An Integrated Molecular, Cellular and Genomic Investigation of DNA Double-Strand Break Repair in Bacteria



    Our laboratory aims to dissect the molecular mechanism of DNA double-strand break repair (DSBR) as it occurs in living E. coli cells.  Despite the decades of research on bacterial DSBR, the application of new technologies to sophisticated in vivo systems for generating DNA breaks is generating new and unexpected insight into this fundamental macromolecular reaction.

    DNA repair pathways are remarkably well conserved from bacteria, through yeasts to humans (see Table below for a list of equivalent recombination proteins).

Table: Recombination proteins in E. coli, S. cerevisiae and Human


Strand Exchange

D-Loop stabilisation and HJ resolution

E. coli

S. cerevisiae


E. coli

S. cerevisiae


E. coli

S. cerevisiae


SbcCD Rad50/Mre11
RecA Rad51 Rad51 RuvABC Yen1 Gen1
RecBCD Dna2 Dna2 SSB RPA RPA RecG (?) SMARCAL1 (?)
RecJ ExoI ExoI RecFR Rad55
RecQ Sgs1 Blm, Wrn (?) RecO Rad52 Rad52 (?) Mus81/Mms4 Mus81/Mms4
UvrD Srs2 Rtel (?) RecFOR (?) BRCA2 (?) Slx1/Slx4 BTBD12


    Creating a repairable DNA double strand break in E. coli

    The primary role of genetic recombination in DSBR is the repair of post-replicative breaks using the identical genetic information present on an undamaged sister chromosome.  However, this has been problematic to investigate at the molecular level in any system because the two recombining partners are genetically identical.  This means that it is difficult to target a DNA double-strand break (DSB) to one sister chromosome at a specific location without risking cleavage of the other sister chromosome at the same site, thereby removing the intact template for repair.  

    We have overcome this problem by developing a system in E. coli where the cleavage by SbcCD nuclease of a DNA hairpin formed on the lagging-strand template at the site of a chromosomal palindrome (lacZ::pal) initiates DSBR following DNA replication, as shown here.  Remarkably, the DSBR event is so efficient that doubling time of these cells is close to unaffected and they only suffer a 0.06% loss of fitness per generation, despite inducing the SOS checkpoint response and increasing in size.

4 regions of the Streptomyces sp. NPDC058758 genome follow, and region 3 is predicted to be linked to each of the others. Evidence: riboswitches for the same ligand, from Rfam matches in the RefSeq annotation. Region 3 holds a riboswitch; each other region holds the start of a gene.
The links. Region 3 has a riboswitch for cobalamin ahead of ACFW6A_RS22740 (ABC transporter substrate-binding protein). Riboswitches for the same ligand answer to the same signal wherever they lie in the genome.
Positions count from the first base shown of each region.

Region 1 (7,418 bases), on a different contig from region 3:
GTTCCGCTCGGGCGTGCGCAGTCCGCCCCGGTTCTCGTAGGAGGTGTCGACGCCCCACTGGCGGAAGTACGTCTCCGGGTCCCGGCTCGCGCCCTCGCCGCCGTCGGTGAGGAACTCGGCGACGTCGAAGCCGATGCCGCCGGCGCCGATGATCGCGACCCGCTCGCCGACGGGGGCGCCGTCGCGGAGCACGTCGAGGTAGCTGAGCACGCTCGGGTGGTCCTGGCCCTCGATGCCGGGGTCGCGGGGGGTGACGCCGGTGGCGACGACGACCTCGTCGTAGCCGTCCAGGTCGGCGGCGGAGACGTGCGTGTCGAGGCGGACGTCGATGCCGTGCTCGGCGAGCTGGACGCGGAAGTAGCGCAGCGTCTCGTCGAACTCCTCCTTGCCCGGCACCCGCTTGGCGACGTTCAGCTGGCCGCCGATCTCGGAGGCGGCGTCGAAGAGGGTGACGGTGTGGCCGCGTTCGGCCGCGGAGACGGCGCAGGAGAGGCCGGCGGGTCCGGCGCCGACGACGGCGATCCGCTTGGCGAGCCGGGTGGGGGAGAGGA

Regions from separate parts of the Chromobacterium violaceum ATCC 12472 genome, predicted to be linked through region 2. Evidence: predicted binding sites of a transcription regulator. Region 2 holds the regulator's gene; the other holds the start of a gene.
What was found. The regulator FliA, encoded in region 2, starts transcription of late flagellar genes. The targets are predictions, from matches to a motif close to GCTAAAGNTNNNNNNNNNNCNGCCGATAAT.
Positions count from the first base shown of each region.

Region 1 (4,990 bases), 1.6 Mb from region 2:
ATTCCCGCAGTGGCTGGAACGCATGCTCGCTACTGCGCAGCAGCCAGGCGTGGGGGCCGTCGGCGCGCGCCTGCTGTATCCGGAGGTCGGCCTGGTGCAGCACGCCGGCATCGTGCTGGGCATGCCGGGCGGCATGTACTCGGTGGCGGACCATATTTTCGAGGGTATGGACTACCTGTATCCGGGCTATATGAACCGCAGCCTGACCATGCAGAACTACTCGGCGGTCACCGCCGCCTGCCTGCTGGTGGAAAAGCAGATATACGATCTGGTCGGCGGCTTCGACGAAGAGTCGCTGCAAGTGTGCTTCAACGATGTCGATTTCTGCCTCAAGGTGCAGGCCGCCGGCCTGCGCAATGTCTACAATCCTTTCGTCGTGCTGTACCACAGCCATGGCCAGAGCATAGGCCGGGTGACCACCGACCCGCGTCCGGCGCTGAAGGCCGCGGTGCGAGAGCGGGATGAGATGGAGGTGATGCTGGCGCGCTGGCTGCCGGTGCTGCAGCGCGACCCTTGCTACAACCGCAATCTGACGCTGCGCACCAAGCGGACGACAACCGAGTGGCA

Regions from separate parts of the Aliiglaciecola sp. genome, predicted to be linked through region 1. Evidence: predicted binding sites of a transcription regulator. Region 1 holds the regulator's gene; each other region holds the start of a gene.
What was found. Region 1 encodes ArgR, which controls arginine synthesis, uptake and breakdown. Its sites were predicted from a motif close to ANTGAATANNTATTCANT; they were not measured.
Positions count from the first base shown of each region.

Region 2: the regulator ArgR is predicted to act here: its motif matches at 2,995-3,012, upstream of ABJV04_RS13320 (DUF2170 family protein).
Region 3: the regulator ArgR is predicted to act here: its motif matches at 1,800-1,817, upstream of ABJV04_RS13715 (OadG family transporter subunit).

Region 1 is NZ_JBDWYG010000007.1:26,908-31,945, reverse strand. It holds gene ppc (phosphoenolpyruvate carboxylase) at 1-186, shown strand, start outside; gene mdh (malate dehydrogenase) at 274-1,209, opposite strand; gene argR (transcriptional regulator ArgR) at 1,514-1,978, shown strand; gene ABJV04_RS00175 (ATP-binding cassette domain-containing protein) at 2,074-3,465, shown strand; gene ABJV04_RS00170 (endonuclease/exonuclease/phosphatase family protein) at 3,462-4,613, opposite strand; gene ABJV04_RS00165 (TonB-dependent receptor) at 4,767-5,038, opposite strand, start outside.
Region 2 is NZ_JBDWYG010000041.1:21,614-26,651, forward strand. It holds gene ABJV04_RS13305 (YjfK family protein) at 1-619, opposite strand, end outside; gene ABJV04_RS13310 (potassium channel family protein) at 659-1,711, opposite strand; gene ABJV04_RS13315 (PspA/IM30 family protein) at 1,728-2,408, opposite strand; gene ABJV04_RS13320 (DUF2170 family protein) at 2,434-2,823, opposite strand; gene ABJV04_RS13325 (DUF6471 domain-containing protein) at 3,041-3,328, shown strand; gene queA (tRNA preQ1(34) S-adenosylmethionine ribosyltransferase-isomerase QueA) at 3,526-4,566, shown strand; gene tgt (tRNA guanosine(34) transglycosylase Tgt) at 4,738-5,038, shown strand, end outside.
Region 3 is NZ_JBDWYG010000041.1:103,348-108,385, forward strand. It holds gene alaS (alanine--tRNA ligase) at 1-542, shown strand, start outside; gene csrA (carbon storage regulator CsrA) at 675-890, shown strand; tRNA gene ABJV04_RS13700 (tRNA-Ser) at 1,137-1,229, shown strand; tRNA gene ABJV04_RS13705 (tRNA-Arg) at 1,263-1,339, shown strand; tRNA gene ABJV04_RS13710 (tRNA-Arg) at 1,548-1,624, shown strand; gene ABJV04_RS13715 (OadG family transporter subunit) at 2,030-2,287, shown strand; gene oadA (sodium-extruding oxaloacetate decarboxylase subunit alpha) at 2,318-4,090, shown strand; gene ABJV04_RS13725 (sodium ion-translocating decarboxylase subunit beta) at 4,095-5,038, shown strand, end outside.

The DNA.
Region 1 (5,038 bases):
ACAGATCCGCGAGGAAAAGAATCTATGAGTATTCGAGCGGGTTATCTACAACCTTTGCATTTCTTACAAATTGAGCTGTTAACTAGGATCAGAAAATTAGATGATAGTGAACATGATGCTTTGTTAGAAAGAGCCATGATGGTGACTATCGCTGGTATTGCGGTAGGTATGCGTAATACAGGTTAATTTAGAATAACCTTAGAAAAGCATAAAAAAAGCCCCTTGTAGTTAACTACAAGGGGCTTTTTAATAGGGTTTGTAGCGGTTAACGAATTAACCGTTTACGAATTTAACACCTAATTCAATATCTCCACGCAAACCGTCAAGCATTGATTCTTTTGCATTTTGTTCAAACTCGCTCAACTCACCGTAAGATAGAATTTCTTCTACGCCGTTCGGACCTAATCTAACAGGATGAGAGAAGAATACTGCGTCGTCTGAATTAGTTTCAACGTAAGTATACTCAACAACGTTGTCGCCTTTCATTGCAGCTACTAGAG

Visualisation of E. coli cells subjected or not to DSB

video DSB

video no DSB

    Molecular investigation of DSBR in 2D gelE. coli

  We have developed sophisticated assays for investigating DSBR in a chromosomal context.  We have used a combination of pulsed field and 2-D native-native gel electrophoresis to analyse the DNA of mutant strains blocked at different stages in the recombination reaction.  Holliday junctions (HJs) formed at a defined locus in the E. coli chromosome have been visualised and shown to accumulate in a ruvAB mutant (see below where arrow heads point out the X-spike of HJs an the Y-arc of replication forks).  Surprisingly, given the previous interpretation that RuvABC and RecG may substitute for each other in the resolution of HJs, these structures did not accumulate in ruv recG double mutants.  Instead, broken DNA was degraded enabling us to conclude that the branch migration activities of RuvAB and RecG provide alternative pathways for stabilising joint molecules and that the nuclease activity of RuvABC is responsible for HJ resolution in E. coli.  This illustrates the power of our system for investigating the structures of recombination intermediates and for clarifying the roles of specific proteins in DSBR.


   Cellular and genomic investigation of DSBR in E. coli

    Our system of live cell imaging is enabling us to visualise the two sides of the DSB (as LacI-Cerulean and TetR-YPet foci) and their association with key proteins as they undergo DSBR.  In addition, we have developed genomic technologies (ChIP-seq and genomic sequencing) to investigate of chromosomal DSBR.


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